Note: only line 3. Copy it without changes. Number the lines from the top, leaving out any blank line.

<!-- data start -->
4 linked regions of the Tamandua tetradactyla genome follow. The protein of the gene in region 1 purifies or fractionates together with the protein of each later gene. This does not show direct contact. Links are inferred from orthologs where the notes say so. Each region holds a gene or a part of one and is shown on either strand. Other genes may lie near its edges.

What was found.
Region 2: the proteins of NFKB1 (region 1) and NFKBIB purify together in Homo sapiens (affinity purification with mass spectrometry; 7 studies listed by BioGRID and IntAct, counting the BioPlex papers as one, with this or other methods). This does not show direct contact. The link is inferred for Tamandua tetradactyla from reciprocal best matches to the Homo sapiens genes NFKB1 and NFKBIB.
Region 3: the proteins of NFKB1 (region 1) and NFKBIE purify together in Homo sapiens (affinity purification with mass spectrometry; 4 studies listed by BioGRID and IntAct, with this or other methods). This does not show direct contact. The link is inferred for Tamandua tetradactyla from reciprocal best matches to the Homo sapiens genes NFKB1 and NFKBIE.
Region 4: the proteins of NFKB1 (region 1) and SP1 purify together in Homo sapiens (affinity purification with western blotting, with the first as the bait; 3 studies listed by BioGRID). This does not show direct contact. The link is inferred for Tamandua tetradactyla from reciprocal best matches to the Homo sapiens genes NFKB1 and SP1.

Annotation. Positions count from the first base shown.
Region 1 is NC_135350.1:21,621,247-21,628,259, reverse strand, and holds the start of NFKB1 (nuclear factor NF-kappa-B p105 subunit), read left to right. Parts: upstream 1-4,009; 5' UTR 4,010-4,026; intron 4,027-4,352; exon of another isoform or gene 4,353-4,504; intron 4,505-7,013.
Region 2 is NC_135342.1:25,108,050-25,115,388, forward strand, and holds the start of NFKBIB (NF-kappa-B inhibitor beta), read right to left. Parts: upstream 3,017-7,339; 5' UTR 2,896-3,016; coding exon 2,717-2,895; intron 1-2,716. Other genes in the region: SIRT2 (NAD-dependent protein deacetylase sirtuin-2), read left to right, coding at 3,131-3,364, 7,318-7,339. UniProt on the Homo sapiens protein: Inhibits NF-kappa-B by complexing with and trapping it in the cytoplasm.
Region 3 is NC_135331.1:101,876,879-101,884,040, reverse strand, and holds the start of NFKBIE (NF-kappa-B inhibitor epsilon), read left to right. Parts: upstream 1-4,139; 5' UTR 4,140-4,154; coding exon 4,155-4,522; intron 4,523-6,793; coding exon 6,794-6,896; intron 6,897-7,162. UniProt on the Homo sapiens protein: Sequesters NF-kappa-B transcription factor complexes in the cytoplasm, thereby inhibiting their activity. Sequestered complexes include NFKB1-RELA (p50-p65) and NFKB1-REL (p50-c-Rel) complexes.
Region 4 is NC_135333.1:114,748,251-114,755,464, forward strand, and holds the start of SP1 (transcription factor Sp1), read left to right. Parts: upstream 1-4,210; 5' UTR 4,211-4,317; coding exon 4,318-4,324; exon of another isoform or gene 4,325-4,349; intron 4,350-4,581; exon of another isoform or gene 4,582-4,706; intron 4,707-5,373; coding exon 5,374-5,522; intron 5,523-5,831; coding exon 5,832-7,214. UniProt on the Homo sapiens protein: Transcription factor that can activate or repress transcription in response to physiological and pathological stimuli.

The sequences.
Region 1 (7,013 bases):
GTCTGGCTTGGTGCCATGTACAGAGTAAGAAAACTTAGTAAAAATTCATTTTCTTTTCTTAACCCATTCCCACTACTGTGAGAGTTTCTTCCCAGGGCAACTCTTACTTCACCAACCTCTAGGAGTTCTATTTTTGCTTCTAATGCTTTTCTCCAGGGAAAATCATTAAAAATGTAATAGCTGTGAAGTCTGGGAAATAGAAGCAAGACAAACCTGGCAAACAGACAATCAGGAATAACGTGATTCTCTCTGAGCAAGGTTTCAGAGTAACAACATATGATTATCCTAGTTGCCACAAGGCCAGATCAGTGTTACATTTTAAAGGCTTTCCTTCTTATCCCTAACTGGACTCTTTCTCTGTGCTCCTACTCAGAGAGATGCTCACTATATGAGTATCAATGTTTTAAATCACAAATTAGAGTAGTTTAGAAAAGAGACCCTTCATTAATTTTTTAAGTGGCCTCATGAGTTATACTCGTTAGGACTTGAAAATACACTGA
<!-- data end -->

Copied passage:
Region 2: the proteins of NFKB1 (region 1) and NFKBIB purify together in Homo sapiens (affinity purification with mass spectrometry; 7 studies listed by BioGRID and IntAct, counting the BioPlex papers as one, with this or other methods). This does not show direct contact. The link is inferred for Tamandua tetradactyla from reciprocal best matches to the Homo sapiens genes NFKB1 and NFKBIB.